WA130

Home / WA130

WA130

Tarah Wheeler

562-448-2724

t@tarah.org

Course description: Covering intermediate to advanced web authoring skills students will expand their HTML, CSS, and JavaScript/jQuery current industry knowledge, broadening their skills to develop web standard compliant and responsive websites – both client and server side.

Students will investigate and include emerging technologies, frameworks, code, review and examination tools approaches into their web projects.

Outcomes:

  • Code web standards compliant, responsive web pages using HTML5 semantic elements to mark up the structure of the content and CSS to format and lay out that content.
  • Using HTML5 features with JavaScript such as embedded fonts, geolocation, and canvas.
  • Add audio and video clips with HTML5.
  • Create custom images effects with the use CSS3 text and box shadows, rounded corners and gradients.
  • Create attractive and professional looking forms, with client and server side data validation.
  • Use jQuery to add  image rollovers, image swaps, and slide shows.
  • Use jQuery to add features like accordions, carousels, and popup boxes.
  • Add Mobile Navigation and Adaptive Images to the website.
  • Explore frameworks such as Bootstrap, Sass.
  • Enable websites for SEO and deploy to a web server. 

6/30/15

  1. Introductions
  2. Team creation – Slacker, Scrum Master, Architect, PM (tickets and VC), Design Head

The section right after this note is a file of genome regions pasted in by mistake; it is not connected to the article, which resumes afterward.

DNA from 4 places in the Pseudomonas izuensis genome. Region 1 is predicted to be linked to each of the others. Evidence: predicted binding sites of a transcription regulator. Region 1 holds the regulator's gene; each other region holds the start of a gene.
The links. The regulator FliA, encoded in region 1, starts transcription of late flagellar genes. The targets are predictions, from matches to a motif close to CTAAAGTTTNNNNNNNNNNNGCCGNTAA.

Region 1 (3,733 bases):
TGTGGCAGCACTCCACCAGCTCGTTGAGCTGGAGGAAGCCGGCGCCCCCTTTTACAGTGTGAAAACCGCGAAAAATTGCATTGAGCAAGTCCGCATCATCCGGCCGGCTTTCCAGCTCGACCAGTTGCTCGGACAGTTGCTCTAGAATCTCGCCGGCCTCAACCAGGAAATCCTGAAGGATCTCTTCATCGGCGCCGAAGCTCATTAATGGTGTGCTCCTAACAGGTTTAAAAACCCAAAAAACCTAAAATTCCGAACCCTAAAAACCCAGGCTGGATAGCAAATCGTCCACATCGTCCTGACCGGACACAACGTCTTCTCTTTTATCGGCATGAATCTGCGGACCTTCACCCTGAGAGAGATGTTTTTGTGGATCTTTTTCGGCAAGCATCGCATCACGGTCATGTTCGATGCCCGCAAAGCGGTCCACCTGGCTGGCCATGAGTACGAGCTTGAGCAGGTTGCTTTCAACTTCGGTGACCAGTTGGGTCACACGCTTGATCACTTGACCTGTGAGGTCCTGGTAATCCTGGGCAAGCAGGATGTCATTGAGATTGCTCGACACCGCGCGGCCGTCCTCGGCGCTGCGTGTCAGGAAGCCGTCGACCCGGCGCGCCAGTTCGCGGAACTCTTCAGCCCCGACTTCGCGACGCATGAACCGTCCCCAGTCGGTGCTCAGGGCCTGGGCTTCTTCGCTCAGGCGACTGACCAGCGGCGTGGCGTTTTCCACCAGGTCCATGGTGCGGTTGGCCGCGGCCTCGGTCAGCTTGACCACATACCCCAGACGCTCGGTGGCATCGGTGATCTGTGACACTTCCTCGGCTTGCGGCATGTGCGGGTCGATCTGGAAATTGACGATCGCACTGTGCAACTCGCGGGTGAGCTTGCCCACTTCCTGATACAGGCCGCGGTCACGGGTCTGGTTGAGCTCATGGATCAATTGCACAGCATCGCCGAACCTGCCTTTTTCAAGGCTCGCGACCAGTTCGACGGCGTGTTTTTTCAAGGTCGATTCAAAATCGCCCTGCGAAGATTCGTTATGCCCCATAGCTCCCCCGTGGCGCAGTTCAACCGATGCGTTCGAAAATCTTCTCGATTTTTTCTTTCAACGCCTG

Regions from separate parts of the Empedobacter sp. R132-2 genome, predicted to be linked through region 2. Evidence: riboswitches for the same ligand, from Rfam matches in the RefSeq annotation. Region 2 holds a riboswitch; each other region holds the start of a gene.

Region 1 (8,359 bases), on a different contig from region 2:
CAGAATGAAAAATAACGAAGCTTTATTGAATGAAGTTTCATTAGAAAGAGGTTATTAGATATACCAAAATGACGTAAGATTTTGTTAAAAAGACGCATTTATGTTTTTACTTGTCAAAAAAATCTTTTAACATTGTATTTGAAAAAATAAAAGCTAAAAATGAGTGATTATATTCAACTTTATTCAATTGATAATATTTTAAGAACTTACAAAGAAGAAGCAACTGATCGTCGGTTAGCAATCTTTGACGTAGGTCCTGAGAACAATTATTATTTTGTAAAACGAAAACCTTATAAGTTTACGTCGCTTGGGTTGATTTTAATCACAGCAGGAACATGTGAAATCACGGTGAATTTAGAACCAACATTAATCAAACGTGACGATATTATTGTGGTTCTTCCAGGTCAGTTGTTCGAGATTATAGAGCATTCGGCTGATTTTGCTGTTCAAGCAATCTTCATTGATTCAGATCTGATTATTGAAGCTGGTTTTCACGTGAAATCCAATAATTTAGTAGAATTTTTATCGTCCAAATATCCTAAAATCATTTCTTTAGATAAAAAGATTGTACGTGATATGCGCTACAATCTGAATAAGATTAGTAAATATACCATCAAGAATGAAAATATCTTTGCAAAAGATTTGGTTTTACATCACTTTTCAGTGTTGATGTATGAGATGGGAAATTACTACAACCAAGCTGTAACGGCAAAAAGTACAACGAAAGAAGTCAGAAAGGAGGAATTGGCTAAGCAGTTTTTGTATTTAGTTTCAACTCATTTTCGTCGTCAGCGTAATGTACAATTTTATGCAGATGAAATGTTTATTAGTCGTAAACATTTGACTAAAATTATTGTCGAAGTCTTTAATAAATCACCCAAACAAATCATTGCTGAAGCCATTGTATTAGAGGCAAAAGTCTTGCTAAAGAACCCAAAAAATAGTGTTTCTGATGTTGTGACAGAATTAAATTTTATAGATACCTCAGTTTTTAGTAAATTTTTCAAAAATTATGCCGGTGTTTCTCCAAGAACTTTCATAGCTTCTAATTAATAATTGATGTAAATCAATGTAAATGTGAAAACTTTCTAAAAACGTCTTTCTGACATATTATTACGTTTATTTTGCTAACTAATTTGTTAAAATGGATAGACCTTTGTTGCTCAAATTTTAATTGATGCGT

3. Lecture – Industry Concepts
    1. Technologies to be familiar with
      1. Github
      2. WordPress
      3. Bootstrap
      4. Skeleton
      5. Foundation
      6. YAML
      7. DeviantArt
      8. Tumblr
      9. Instagram
      10. Galleries
    2. Web Expectations
      1. Responsive design
      2. Wit and humor
      3. Up-to-date skillsets
      4. Simplest is always best
    3. My expectations
      1. There’s no such thing as cheating in open source software.
      2. There IS such a thing as breaking licenses.
      3. Attribute your work.
      4. Give credit away generously.
      5. I care if it works, not if it’s perfect.
      6. The Pareto-optimal design solution.
      7. You’re responsible to yourselves and each other, not me.
    4. Class style – Sprint
  4. Technology setups
    1. Github and follow each other.
    2. Servers for dev access
    3. Team communications
    4. Slack
    5. Ticketing system on Github
  5. Project brainstorming and sprint exercises to prep for start of sprint Thursday

7/2/15

  1. Follow up from last class
    1. Slack
    2. Github
    3. Team
  2. Create ideas for team projects